Turning our attention back to the DOL, as we said, Acting Administrator Looman already rescinded a few different Trump-era rules and recently started the process of formally rewriting them. First on her agenda is the independent contractor rule. The rule is used to determine if a worker should be properly classified as an independent contractor or an employee. The Trump Administration had put the onus on two factors, control over the work and opportunity for profit or loss in making such a determination. The current DOL has proposed a larger “totality-of-the-circumstances” analysis, which doesn’t put greater weight on any individual factors. The loosening of that rule will make it much easier for people currently classified as independent contractors to be reclassified as regular employees and thus covered by more-stringent labor laws and eligible for some benefits. While the focus of the change is on so-called gig workers, like delivery and rideshare drivers, the impact would likely be felt in wider segments of the economy.

The guidelines and rules surrounding what constitutes a joint-employer relationship have been volleyed back and forth by successive administrations since 2015.”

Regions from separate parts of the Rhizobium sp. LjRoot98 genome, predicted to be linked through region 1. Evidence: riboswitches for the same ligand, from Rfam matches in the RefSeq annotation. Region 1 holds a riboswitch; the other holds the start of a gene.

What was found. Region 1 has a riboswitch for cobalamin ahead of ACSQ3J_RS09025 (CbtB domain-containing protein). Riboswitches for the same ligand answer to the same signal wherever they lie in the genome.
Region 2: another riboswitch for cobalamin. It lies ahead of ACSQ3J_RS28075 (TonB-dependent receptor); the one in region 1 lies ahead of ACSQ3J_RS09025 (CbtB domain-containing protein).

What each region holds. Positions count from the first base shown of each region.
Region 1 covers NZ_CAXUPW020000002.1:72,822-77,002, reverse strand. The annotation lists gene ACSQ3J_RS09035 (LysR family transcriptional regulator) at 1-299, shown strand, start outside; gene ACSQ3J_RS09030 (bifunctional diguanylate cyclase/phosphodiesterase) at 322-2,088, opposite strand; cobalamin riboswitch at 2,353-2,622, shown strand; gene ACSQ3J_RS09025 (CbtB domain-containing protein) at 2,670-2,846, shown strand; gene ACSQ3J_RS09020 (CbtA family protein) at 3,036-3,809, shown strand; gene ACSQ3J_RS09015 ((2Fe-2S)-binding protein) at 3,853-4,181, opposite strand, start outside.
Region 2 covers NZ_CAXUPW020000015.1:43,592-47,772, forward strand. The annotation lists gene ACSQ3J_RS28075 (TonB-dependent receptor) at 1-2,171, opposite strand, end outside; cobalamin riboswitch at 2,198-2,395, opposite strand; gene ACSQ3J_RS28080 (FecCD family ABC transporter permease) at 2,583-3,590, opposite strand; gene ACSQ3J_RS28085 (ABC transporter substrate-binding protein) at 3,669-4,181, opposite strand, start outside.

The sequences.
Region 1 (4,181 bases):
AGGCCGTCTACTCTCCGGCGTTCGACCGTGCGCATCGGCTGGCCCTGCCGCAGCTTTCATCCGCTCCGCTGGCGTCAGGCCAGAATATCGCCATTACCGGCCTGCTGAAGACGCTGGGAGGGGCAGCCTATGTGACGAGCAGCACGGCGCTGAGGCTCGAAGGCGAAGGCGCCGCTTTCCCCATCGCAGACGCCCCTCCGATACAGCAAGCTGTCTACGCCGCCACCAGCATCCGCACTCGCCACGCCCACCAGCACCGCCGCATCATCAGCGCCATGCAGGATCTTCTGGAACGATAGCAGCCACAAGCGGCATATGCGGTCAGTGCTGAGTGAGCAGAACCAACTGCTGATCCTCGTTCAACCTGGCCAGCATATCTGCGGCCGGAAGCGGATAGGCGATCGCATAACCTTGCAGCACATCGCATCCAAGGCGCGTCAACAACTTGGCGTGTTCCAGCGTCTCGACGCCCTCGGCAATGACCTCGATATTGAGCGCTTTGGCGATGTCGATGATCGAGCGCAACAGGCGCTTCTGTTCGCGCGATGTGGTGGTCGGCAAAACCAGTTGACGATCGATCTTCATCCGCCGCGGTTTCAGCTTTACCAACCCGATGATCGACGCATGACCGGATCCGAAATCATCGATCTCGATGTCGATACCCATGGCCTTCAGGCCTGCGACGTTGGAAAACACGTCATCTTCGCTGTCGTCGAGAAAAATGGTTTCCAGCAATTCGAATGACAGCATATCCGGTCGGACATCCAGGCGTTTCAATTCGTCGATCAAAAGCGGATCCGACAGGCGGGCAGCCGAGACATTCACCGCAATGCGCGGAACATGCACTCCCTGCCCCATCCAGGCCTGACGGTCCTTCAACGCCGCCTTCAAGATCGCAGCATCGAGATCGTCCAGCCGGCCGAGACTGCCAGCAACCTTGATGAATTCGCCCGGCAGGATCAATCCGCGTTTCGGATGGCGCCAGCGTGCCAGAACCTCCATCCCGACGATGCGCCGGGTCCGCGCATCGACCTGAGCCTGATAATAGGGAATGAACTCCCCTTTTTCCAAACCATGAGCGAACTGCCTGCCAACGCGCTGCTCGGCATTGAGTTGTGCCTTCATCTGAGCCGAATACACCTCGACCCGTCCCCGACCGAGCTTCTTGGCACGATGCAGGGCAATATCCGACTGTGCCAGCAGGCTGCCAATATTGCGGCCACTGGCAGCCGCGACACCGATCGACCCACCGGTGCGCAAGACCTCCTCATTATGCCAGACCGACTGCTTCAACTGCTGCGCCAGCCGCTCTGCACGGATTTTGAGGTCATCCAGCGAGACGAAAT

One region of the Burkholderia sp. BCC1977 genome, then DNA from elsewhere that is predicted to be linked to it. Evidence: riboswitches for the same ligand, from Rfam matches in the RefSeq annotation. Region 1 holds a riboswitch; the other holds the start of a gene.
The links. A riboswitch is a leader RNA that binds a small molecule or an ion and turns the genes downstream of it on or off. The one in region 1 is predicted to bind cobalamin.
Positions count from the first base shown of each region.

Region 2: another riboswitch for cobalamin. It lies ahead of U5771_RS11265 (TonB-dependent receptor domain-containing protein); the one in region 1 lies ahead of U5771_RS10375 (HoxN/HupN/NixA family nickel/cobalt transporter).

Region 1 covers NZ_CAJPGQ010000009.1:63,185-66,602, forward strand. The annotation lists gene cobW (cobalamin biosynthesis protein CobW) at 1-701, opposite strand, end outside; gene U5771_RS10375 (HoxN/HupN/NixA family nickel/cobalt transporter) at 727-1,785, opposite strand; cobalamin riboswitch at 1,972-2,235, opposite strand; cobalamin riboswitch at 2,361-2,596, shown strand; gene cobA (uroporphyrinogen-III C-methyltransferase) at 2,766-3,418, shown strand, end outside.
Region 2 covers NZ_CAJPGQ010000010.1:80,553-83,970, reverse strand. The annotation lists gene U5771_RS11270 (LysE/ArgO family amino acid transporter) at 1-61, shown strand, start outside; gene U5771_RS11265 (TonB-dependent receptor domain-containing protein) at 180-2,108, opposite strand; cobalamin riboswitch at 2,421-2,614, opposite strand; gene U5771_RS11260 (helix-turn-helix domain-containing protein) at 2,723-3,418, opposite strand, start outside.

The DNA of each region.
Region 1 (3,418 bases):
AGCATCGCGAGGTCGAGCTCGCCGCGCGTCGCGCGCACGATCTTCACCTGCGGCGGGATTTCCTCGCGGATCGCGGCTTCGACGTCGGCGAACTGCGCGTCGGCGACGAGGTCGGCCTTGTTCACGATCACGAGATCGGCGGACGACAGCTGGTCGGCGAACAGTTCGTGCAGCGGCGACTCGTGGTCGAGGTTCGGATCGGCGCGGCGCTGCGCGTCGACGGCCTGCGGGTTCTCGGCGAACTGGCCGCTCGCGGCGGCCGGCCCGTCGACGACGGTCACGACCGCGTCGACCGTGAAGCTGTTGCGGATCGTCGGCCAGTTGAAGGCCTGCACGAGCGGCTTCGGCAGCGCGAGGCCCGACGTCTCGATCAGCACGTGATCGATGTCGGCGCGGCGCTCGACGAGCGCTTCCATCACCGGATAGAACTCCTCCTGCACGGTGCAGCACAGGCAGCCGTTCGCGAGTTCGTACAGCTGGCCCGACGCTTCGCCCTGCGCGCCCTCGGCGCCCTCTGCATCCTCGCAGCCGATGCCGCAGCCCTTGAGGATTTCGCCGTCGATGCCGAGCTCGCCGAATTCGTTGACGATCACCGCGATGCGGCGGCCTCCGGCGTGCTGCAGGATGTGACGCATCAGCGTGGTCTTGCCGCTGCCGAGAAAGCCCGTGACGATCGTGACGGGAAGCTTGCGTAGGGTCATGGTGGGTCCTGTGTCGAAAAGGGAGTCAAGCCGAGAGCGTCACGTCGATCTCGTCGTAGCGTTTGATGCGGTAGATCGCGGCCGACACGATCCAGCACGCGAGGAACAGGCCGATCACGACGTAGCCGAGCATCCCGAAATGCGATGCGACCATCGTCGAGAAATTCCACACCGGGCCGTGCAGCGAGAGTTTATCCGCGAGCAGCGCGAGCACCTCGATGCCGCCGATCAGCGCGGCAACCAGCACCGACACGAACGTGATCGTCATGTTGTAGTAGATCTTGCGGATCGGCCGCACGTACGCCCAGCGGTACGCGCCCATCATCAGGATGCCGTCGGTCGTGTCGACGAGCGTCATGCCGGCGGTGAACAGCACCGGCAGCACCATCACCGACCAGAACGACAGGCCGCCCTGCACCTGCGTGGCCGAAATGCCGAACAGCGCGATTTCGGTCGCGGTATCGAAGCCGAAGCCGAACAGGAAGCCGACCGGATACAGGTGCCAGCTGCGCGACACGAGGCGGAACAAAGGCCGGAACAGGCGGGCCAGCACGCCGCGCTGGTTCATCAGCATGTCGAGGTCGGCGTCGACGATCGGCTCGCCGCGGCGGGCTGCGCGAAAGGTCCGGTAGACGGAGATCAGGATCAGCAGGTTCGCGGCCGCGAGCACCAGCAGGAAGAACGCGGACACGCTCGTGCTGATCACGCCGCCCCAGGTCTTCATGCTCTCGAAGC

Looman also has indicated that the DOL will seek to make changes to the overtime rule’s “white-collar exemption,” which was just formally changed in 2020. Recall that the Obama Administration under former WHD Director Weil attempted to sharply increase the salary threshold that established the minimum salary for exempting employees from overtime pay under the white-collar exemption to over $900 per week from its then-current level of $455 per week. That action was ultimately nullified by a federal judge.

In 2019, the Trump DOL issued its own rule, setting the salary at $684 per week, a level that essentially adjusted the old number for inflation. Now, the Biden DOL has indicated that it intends to once again look at that rule and those thresholds. The department likely will seek to increase the salary thresholds and also may look to adjust the “duties tests” meant to evaluate an employee’s actual job responsibilities in determining eligibility for exemption.

The Labor Department had indicated that the overtime proposal could be issued as early as October 2022, but as of this writing, no such proposal is out. In April 2022, NACS government relations staff and former NACS Chair Rahim Budhwani participated in a DOL listening session to make the case for leaving the current rule in place.

Those are just the big-ticket items that the Biden Administration labor agencies have either started work on or have announced intentions to address. There may be more labor-friendly regulation coming down the pike soon enough. NACS will work to keep you informed of any future developments or proposals.

Jon Taets

Jon Taets is NACS director of government relations. He can be reached at